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Meteor: Space Rock Fragments In Russian Lake
Russian scientists believe they have recovered fragments of a meteor that exploded spectacularly near the Ural Mountains.
The tiny samples were found near a frozen lake in Chebarkul, where an eight-metre crater has formed in the ice.
Initial searches of the lake failed to find any traces, but a scientific expedition on Sunday recovered unusual rocks nearby, which appear to match the composition of meteorites.
Viktor Grokhovsky, a member of the Russian Academy of Sciences, told the RIA Novosti news agency: "We confirm that the particles of a substance found by our expedition near Lake Chebarkul really do have the composition of a meteorite."
Mr Grokhovsky's Urals Federal University posted a photograph on its website of a person holding a tiny piece of porous black rock between his index finger and thumb.
"This meteorite belongs to the class of regular chondrites," a university statement said.
"Most likely, the find will be called Meteorite Chebarkul."
More than 1,200 people were injured on Friday, mostly by broken glass and damaged buildings caused by a pressure wave accompanying the meteor blast. It caused an estimated £21m worth of damage
The meteor fragmented between 20 and 30 miles above the Earth's surface and may have scattered pieces over a large area of the industrial region.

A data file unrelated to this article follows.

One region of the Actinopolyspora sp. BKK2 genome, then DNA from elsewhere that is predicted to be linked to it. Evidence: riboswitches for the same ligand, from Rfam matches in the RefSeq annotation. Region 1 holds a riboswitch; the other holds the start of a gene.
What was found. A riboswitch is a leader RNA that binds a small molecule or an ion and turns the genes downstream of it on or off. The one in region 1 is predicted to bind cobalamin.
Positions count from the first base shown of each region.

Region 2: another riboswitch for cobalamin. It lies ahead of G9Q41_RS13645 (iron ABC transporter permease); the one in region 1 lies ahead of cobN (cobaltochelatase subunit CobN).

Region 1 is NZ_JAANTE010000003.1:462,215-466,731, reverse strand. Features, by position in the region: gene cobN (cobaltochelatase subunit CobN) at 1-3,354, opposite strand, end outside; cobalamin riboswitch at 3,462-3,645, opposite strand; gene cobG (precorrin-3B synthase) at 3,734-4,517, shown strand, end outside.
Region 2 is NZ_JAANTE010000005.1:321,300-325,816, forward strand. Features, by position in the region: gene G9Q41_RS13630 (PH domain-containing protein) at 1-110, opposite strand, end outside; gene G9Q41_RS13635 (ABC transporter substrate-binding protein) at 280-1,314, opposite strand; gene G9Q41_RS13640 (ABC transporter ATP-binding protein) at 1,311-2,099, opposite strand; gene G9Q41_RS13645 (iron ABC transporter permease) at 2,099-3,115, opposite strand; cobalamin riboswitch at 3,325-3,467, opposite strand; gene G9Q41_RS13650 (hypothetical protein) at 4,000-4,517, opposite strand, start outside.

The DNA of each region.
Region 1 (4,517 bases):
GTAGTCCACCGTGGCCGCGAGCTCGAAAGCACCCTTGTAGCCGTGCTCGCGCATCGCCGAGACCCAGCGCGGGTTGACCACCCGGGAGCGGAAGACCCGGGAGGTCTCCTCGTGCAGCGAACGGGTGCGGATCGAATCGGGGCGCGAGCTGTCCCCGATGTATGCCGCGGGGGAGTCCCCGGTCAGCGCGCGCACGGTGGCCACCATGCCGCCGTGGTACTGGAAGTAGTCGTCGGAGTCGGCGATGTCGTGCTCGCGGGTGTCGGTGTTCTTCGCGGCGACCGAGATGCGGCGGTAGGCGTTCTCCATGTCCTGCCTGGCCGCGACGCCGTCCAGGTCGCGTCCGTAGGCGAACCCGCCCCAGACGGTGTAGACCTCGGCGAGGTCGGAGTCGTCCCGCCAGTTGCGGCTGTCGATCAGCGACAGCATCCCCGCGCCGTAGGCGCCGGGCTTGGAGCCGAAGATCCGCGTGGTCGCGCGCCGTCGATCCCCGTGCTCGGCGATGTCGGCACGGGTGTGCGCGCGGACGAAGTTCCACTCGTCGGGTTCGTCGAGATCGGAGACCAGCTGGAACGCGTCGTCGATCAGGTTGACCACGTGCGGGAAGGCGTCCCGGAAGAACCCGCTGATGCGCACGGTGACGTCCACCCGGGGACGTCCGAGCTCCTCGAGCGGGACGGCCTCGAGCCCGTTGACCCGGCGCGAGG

Meteor rock that survives the journey through the Earth's atmosphere to reach the ground is known as meteorite.
Mr Grokhovsky said the fragments were approximately 10% metallic iron, combined with substances called chrysolite and sulphite.
Russian authorities have set up a cordon around the lake to deter meteorite-hunters and independent researchers, but Grokhovsky said he was confident their findings indicated a much larger meteorite was concealed within the lake.
He said they had found around 50 tiny fragments from the snow close to the lake.
"The lake is still cordoned off, but it is quite clear that a meteorite is buried there," he told the Interfax news agency.
"Since we found the fragments - traces of the upper layers of the meteorite - that means that its main mass is resting in the lake."
Mr Grokhovsky explained that his research team was not acting on the authority of the Russian government, but that he had felt compelled to take action because it was such a rare and scientifically important event.
"We decided to do this on our own," he said.
"As a member of the Russian Academy of Sciences committee, I simply could not stand idly by. So I decided to send our guys there."
Other meteorite-hunters may be less altruistically-motivated. Adverts have been posted on Russian websites offering as much as 300,000 rubles (£6,400) for an authentic piece of the Chebarkul meteorite.